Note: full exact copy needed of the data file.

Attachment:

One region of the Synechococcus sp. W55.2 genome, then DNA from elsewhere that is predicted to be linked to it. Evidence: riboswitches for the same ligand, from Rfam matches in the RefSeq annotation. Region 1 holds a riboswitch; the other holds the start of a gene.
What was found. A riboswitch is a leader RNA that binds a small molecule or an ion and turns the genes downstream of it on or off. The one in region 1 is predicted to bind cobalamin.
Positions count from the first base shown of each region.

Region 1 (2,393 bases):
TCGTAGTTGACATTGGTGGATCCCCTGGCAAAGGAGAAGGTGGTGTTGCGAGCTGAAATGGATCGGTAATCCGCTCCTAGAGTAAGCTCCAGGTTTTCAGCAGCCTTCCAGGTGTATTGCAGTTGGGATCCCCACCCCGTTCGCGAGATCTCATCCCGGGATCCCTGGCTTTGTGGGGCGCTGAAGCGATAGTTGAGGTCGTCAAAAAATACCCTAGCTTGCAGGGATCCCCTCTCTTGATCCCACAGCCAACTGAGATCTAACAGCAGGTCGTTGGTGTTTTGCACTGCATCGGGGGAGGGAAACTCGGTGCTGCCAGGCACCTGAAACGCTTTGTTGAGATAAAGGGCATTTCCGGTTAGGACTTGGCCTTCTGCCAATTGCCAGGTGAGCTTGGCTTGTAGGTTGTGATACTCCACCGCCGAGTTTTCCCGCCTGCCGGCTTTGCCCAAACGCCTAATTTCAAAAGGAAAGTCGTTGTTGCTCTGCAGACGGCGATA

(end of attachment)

One region of the Synechococcus sp. W55.2 genome, then DNA from elsewhere that is predicted to be linked to it. Evidence: riboswitches for the same ligand, from Rfam matches in the RefSeq annotation. Region 1 holds a riboswitch; the other holds the start of a gene.
What was found. A riboswitch is a leader RNA that binds a small molecule or an ion and turns the genes downstream of it on or off. The one in region 1 is predicted to bind cobalamin.
Positions count from the first base shown of each region.

Region 1 (2,393 bases):
TCGTAGTTGACATTGGTGGATCCCCTGGCAAAGGAGAAGGTGGTGTTGCGAGCTGAAATGGATCGGTAATCCGCTCCTAGAGTAAGCTCCAGGTTTTCAGCAGCCTTCCAGGTGTATTGCAGTTGGGATCCCCACCCCGTTCGCGAGATCTCATCCCGGGATCCCTGGCTTTGTGGGGCGCTGAAGCGATAGTTGAGGTCGTCAAAAAATACCCTAGCTTGCAGGGATCCCCTCTCTTGATCCCACAGCCAACTGAGATCTAACAGCAGGTCGTTGGTGTTTTGCACTGCATCGGGGGAGGGAAACTCGGTGCTGCCAGGCACCTGAAACGCTTTGTTGAGATAAAGGGCATTTCCGGTTAGGACTTGGCCTTCTGCCAATTGCCAGGTGAGCTTGGCTTGTAGGTTGTGATACTCCACCGCCGAGTTTTCCCGCCTGCCGGCTTTGCCCAAACGCCTAATTTCAAAAGGAAAGTCGTTGTTGCTCTGCAGACGGCGATA